With the 2CT having went on for approximately a decade, Yana must be painfully aware of her cornered position as a writer in revealing the truth behind the Phantomhive twins. I personally think Yana might think twice about whether she is going to give readers anything about the Undertaker.
We have evidence from the past that Yana does not mind keeping the mystery in her stories.
“However, I’ll probably never state clearly what Sebastian’s true nature is […]” Cited from the translation by @akumadeenglish .
If she is not going to reveal too much about the titular main character of ‘Kuroshitsuji’, it is not inconceivable either that she won’t for Undertaker.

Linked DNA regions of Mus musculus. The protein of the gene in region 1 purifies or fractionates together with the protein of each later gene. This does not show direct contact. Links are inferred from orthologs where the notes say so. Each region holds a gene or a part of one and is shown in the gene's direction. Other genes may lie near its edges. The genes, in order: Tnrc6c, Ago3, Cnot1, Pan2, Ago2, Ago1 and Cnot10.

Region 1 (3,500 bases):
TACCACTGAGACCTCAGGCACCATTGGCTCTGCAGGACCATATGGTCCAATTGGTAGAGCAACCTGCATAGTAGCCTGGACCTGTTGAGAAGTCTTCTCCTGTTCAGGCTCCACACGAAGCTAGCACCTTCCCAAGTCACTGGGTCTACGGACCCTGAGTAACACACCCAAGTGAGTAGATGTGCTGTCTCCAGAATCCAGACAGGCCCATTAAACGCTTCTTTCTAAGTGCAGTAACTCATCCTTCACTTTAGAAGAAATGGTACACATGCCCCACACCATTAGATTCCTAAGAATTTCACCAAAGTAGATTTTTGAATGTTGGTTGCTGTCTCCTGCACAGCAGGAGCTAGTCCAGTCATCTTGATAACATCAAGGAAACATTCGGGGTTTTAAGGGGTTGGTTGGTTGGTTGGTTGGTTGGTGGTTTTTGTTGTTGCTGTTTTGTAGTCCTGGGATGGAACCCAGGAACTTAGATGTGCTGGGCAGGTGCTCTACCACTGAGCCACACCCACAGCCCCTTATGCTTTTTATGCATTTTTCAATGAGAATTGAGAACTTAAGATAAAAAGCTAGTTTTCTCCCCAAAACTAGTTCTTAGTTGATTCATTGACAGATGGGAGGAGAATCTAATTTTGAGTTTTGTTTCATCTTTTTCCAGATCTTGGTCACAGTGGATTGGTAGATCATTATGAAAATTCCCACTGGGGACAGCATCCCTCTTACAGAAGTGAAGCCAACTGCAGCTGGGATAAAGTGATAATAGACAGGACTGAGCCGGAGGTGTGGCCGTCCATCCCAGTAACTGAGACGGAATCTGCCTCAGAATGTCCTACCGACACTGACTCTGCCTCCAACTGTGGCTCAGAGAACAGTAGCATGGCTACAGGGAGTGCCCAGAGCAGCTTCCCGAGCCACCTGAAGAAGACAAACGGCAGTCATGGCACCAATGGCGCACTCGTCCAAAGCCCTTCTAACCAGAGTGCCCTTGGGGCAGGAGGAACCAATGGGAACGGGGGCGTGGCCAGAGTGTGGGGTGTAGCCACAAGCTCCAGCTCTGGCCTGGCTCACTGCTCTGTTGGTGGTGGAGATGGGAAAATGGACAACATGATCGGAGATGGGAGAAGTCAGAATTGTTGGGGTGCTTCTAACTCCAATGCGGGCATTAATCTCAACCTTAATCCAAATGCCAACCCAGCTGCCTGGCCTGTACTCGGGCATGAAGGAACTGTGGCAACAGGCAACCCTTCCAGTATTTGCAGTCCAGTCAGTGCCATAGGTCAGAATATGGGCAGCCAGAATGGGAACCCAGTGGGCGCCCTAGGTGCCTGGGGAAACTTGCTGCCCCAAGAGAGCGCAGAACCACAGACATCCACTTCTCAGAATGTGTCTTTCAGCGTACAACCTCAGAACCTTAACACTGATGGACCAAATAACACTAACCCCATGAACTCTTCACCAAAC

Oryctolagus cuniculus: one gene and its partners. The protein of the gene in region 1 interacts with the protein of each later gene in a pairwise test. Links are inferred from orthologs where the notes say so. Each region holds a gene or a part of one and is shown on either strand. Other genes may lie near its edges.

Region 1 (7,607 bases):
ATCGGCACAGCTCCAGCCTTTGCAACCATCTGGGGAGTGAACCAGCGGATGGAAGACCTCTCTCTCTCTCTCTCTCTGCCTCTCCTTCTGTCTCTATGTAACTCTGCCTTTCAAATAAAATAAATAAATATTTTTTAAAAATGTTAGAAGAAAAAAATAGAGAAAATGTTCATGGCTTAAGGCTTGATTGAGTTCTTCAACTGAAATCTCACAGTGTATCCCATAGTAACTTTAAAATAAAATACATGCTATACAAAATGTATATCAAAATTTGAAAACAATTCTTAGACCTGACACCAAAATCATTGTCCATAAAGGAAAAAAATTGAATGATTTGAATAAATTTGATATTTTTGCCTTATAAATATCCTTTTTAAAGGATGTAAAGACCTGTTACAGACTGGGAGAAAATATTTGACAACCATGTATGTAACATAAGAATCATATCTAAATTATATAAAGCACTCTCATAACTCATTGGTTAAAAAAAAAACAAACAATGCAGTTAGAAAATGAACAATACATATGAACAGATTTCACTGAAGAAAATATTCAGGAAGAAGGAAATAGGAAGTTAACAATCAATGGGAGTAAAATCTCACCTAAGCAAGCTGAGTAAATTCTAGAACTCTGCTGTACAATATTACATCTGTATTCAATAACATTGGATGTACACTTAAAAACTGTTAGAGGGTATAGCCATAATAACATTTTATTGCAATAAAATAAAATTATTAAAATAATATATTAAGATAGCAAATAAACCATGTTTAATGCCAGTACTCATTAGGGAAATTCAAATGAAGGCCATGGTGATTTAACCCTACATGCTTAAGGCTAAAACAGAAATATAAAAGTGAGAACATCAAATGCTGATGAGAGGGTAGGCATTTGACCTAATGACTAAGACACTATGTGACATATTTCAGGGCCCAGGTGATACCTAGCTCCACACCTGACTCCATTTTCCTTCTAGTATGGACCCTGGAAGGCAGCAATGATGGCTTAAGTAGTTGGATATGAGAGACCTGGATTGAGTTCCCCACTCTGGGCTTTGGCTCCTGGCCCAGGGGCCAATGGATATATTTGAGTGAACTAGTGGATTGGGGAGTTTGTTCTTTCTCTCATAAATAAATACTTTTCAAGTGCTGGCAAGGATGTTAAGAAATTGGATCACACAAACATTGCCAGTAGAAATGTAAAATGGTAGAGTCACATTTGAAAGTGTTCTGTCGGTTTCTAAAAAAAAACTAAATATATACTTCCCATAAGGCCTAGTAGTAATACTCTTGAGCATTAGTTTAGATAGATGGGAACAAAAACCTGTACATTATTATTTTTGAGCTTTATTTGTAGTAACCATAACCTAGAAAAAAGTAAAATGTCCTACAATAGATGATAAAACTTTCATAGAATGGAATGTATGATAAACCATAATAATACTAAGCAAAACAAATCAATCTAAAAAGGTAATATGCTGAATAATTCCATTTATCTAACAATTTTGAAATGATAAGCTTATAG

The real question we (us fans as well as Yana) should be asking is; “do the readers really ‘need’ a backstory, or do they just ‘want’ it? If we do get one, then at what cost?”
Perhaps the Pandora’s box might better be left unopened.
Likewise addressed in the same post before, Grell is popular because she is: A super powerful reaper who transcends traditional gender boundaries, and is funny.
Backstory - yes
There is considerably less risk to revealing Grell’s backstory. Her backstory is not necessarily what the fandom is thirsting for, but the question really would be: “why not?”
Finny got a mini backstory, Meyrin seems to be getting one, so it would not be a stretch if Grell got one of her own too. The only real requirement her backstory would need is a timing in the current plot that would allow for one, without it distracting too much from the main plot.